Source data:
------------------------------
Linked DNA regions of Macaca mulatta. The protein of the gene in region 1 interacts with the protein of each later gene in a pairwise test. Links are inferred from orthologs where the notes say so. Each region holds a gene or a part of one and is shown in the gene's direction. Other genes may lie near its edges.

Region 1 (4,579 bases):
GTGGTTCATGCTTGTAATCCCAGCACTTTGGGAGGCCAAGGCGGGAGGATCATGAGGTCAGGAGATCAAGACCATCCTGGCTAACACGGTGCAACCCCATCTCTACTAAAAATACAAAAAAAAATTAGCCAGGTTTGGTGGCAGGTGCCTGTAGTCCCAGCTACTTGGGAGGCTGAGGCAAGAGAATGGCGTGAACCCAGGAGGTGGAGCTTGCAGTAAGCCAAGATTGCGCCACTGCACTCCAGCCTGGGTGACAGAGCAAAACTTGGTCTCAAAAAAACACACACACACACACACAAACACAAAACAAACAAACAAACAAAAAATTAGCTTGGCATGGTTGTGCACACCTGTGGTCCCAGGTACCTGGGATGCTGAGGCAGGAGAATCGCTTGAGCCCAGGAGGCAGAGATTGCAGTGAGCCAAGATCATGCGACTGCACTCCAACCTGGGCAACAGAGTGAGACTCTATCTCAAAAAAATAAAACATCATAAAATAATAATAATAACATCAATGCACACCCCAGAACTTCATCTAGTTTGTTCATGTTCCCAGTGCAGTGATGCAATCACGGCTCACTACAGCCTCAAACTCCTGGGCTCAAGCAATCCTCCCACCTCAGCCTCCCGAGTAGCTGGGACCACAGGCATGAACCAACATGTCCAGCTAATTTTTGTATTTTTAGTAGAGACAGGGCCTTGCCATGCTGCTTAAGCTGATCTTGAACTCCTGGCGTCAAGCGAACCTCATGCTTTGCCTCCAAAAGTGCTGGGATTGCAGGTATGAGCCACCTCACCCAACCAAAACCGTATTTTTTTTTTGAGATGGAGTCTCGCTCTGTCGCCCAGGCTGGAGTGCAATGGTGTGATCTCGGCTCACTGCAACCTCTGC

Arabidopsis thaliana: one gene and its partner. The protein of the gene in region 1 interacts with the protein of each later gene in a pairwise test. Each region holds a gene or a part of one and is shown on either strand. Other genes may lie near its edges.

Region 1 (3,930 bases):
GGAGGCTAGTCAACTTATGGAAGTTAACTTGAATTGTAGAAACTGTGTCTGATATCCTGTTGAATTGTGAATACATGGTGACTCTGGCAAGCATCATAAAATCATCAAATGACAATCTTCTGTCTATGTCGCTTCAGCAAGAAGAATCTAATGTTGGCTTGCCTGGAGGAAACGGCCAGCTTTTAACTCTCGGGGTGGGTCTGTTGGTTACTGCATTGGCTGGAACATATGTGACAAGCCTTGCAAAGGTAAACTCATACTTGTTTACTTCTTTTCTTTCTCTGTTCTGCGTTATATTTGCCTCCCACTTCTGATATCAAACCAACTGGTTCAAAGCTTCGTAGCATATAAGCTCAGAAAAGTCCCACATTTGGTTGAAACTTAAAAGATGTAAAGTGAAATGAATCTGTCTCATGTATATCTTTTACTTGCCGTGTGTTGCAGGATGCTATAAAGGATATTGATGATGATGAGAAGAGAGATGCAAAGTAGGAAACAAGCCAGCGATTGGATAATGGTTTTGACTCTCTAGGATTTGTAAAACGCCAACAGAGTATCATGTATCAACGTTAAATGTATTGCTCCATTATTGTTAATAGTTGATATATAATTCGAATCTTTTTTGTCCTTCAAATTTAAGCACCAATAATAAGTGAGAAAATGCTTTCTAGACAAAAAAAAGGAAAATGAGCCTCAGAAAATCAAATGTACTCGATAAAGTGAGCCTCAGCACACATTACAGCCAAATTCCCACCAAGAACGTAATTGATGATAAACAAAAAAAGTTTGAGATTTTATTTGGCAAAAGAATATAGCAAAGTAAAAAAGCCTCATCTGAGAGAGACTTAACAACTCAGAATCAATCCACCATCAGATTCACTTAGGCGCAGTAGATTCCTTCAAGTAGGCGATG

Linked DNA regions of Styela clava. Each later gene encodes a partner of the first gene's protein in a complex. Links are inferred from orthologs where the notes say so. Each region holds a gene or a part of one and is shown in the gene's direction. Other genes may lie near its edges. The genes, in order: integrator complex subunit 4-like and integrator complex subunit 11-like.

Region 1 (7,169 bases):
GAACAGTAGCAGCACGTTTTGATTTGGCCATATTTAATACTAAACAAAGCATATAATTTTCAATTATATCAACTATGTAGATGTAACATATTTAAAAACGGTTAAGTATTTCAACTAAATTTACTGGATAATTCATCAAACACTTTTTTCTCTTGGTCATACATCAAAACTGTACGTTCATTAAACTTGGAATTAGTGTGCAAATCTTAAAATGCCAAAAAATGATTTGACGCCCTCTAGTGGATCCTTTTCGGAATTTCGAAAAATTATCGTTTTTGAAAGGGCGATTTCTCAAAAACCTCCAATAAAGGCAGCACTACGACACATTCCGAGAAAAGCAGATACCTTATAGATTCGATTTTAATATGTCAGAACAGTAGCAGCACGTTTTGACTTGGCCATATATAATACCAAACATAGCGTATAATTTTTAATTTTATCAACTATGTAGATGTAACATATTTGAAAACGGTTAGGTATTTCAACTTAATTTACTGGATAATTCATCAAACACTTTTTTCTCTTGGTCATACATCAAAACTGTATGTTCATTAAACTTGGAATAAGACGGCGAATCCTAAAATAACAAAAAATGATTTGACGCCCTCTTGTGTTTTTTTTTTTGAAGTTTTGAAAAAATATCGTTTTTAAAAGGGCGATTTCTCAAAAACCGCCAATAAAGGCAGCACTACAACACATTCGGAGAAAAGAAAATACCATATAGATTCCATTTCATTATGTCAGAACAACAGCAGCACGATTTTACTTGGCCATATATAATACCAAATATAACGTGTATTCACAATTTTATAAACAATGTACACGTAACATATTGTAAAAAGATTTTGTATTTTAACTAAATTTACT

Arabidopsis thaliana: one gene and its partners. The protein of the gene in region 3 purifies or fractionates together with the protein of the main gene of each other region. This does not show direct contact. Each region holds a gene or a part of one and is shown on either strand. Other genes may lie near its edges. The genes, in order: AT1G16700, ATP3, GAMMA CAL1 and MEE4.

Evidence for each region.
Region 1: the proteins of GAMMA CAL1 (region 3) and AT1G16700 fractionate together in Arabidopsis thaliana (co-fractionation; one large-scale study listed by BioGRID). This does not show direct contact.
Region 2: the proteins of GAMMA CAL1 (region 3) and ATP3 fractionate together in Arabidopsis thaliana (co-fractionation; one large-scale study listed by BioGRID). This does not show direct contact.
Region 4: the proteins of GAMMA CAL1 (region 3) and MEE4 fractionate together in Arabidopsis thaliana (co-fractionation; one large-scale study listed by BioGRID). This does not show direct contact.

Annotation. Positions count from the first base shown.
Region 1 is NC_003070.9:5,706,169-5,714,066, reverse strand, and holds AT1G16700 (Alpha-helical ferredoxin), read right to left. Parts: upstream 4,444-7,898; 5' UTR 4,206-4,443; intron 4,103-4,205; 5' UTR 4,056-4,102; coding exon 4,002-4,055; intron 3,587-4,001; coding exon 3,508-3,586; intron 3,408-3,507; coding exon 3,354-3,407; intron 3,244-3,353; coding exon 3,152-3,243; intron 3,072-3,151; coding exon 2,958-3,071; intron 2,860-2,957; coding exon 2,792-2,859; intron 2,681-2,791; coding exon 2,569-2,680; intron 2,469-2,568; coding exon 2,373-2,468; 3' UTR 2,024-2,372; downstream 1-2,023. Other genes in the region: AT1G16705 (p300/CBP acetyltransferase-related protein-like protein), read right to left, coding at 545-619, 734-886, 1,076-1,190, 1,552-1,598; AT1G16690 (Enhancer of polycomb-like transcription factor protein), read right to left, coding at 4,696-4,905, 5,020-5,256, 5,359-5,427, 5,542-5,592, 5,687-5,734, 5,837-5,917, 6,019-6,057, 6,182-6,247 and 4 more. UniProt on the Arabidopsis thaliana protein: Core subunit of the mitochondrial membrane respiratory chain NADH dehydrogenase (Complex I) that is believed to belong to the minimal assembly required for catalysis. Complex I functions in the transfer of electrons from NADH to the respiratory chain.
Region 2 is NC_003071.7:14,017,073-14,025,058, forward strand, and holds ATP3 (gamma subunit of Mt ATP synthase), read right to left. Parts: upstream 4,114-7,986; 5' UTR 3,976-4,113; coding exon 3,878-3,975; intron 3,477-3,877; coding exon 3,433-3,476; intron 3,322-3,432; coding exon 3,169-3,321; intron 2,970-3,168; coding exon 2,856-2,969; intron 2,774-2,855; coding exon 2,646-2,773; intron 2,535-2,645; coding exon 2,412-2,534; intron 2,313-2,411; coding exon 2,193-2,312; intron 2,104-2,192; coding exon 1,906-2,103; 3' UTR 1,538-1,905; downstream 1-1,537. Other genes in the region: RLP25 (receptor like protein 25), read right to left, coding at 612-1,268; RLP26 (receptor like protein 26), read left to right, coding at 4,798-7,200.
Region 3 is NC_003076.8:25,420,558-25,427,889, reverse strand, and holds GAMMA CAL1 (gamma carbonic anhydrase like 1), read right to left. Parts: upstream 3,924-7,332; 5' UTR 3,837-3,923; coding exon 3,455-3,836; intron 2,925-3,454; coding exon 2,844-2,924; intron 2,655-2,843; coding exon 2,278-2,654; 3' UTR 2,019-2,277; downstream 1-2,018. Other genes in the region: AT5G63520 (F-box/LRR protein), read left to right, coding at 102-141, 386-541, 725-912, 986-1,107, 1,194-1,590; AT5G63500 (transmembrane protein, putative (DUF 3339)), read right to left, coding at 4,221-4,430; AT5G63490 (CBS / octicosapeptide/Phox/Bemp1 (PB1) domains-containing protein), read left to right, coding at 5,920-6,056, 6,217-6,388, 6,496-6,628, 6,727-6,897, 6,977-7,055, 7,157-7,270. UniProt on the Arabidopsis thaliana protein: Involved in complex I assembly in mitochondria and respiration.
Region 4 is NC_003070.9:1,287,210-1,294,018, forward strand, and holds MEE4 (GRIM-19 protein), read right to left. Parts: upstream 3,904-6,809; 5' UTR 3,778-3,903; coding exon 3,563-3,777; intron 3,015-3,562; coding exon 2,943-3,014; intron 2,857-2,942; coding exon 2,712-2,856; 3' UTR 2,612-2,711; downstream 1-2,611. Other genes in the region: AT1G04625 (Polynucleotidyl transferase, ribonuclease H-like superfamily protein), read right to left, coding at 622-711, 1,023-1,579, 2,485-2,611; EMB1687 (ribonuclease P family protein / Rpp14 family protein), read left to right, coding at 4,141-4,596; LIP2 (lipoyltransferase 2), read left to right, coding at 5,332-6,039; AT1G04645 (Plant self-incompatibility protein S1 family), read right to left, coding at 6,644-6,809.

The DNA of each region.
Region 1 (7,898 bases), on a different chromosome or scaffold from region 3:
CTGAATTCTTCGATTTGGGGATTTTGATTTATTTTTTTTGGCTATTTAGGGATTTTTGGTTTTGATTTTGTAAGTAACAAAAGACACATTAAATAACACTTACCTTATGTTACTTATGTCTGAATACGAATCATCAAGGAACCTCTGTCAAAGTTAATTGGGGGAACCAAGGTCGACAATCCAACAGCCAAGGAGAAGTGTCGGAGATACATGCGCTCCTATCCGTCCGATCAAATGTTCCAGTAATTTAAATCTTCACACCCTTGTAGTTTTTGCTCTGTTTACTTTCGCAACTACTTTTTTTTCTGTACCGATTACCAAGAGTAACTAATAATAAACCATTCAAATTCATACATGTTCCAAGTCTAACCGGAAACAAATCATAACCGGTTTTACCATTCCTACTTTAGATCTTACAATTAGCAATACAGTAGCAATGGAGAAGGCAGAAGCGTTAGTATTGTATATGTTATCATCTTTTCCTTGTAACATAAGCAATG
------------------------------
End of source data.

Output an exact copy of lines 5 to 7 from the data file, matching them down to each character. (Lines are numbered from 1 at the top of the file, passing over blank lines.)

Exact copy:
Region 1 (3,930 bases):
GGAGGCTAGTCAACTTATGGAAGTTAACTTGAATTGTAGAAACTGTGTCTGATATCCTGTTGAATTGTGAATACATGGTGACTCTGGCAAGCATCATAAAATCATCAAATGACAATCTTCTGTCTATGTCGCTTCAGCAAGAAGAATCTAATGTTGGCTTGCCTGGAGGAAACGGCCAGCTTTTAACTCTCGGGGTGGGTCTGTTGGTTACTGCATTGGCTGGAACATATGTGACAAGCCTTGCAAAGGTAAACTCATACTTGTTTACTTCTTTTCTTTCTCTGTTCTGCGTTATATTTGCCTCCCACTTCTGATATCAAACCAACTGGTTCAAAGCTTCGTAGCATATAAGCTCAGAAAAGTCCCACATTTGGTTGAAACTTAAAAGATGTAAAGTGAAATGAATCTGTCTCATGTATATCTTTTACTTGCCGTGTGTTGCAGGATGCTATAAAGGATATTGATGATGATGAGAAGAGAGATGCAAAGTAGGAAACAAGCCAGCGATTGGATAATGGTTTTGACTCTCTAGGATTTGTAAAACGCCAACAGAGTATCATGTATCAACGTTAAATGTATTGCTCCATTATTGTTAATAGTTGATATATAATTCGAATCTTTTTTGTCCTTCAAATTTAAGCACCAATAATAAGTGAGAAAATGCTTTCTAGACAAAAAAAAGGAAAATGAGCCTCAGAAAATCAAATGTACTCGATAAAGTGAGCCTCAGCACACATTACAGCCAAATTCCCACCAAGAACGTAATTGATGATAAACAAAAAAAGTTTGAGATTTTATTTGGCAAAAGAATATAGCAAAGTAAAAAAGCCTCATCTGAGAGAGACTTAACAACTCAGAATCAATCCACCATCAGATTCACTTAGGCGCAGTAGATTCCTTCAAGTAGGCGATG

Linked DNA regions of Styela clava. Each later gene encodes a partner of the first gene's protein in a complex. Links are inferred from orthologs where the notes say so. Each region holds a gene or a part of one and is shown in the gene's direction. Other genes may lie near its edges. The genes, in order: integrator complex subunit 4-like and integrator complex subunit 11-like.